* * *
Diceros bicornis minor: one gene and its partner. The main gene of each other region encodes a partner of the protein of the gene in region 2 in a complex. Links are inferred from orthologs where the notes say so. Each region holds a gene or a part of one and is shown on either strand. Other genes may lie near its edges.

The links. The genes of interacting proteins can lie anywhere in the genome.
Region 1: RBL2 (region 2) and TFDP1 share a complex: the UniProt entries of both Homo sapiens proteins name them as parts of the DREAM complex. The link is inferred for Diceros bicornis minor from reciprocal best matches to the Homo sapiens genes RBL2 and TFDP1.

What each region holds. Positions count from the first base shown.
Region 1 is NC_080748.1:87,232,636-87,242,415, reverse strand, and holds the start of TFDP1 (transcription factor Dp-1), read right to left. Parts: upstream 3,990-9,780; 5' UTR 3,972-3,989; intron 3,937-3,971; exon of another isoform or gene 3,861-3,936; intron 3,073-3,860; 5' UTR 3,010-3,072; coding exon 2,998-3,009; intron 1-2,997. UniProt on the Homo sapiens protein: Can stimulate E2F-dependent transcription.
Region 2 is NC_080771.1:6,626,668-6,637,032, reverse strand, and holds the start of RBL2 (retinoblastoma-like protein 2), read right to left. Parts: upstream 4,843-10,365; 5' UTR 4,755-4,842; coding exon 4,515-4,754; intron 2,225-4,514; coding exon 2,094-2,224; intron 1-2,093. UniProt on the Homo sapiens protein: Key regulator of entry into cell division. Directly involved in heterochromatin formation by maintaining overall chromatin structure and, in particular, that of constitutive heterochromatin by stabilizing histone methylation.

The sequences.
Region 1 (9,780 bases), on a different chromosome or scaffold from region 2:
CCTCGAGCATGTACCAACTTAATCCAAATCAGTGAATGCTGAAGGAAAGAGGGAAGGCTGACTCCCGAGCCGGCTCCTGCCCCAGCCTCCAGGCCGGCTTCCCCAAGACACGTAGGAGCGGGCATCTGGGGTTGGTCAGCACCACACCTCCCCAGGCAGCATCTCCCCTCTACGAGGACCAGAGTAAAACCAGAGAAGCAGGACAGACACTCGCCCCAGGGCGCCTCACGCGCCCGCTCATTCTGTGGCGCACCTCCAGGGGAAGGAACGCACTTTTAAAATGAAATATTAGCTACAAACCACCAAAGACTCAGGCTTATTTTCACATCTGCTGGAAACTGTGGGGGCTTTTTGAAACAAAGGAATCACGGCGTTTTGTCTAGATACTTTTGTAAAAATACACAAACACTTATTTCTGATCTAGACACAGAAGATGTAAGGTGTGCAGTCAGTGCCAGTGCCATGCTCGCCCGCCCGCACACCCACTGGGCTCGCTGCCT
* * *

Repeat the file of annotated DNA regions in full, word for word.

Diceros bicornis minor: one gene and its partner. The main gene of each other region encodes a partner of the protein of the gene in region 2 in a complex. Links are inferred from orthologs where the notes say so. Each region holds a gene or a part of one and is shown on either strand. Other genes may lie near its edges.

The links. The genes of interacting proteins can lie anywhere in the genome.
Region 1: RBL2 (region 2) and TFDP1 share a complex: the UniProt entries of both Homo sapiens proteins name them as parts of the DREAM complex. The link is inferred for Diceros bicornis minor from reciprocal best matches to the Homo sapiens genes RBL2 and TFDP1.

What each region holds. Positions count from the first base shown.
Region 1 is NC_080748.1:87,232,636-87,242,415, reverse strand, and holds the start of TFDP1 (transcription factor Dp-1), read right to left. Parts: upstream 3,990-9,780; 5' UTR 3,972-3,989; intron 3,937-3,971; exon of another isoform or gene 3,861-3,936; intron 3,073-3,860; 5' UTR 3,010-3,072; coding exon 2,998-3,009; intron 1-2,997. UniProt on the Homo sapiens protein: Can stimulate E2F-dependent transcription.
Region 2 is NC_080771.1:6,626,668-6,637,032, reverse strand, and holds the start of RBL2 (retinoblastoma-like protein 2), read right to left. Parts: upstream 4,843-10,365; 5' UTR 4,755-4,842; coding exon 4,515-4,754; intron 2,225-4,514; coding exon 2,094-2,224; intron 1-2,093. UniProt on the Homo sapiens protein: Key regulator of entry into cell division. Directly involved in heterochromatin formation by maintaining overall chromatin structure and, in particular, that of constitutive heterochromatin by stabilizing histone methylation.

The sequences.
Region 1 (9,780 bases), on a different chromosome or scaffold from region 2:
CCTCGAGCATGTACCAACTTAATCCAAATCAGTGAATGCTGAAGGAAAGAGGGAAGGCTGACTCCCGAGCCGGCTCCTGCCCCAGCCTCCAGGCCGGCTTCCCCAAGACACGTAGGAGCGGGCATCTGGGGTTGGTCAGCACCACACCTCCCCAGGCAGCATCTCCCCTCTACGAGGACCAGAGTAAAACCAGAGAAGCAGGACAGACACTCGCCCCAGGGCGCCTCACGCGCCCGCTCATTCTGTGGCGCACCTCCAGGGGAAGGAACGCACTTTTAAAATGAAATATTAGCTACAAACCACCAAAGACTCAGGCTTATTTTCACATCTGCTGGAAACTGTGGGGGCTTTTTGAAACAAAGGAATCACGGCGTTTTGTCTAGATACTTTTGTAAAAATACACAAACACTTATTTCTGATCTAGACACAGAAGATGTAAGGTGTGCAGTCAGTGCCAGTGCCATGCTCGCCCGCCCGCACACCCACTGGGCTCGCTGCCT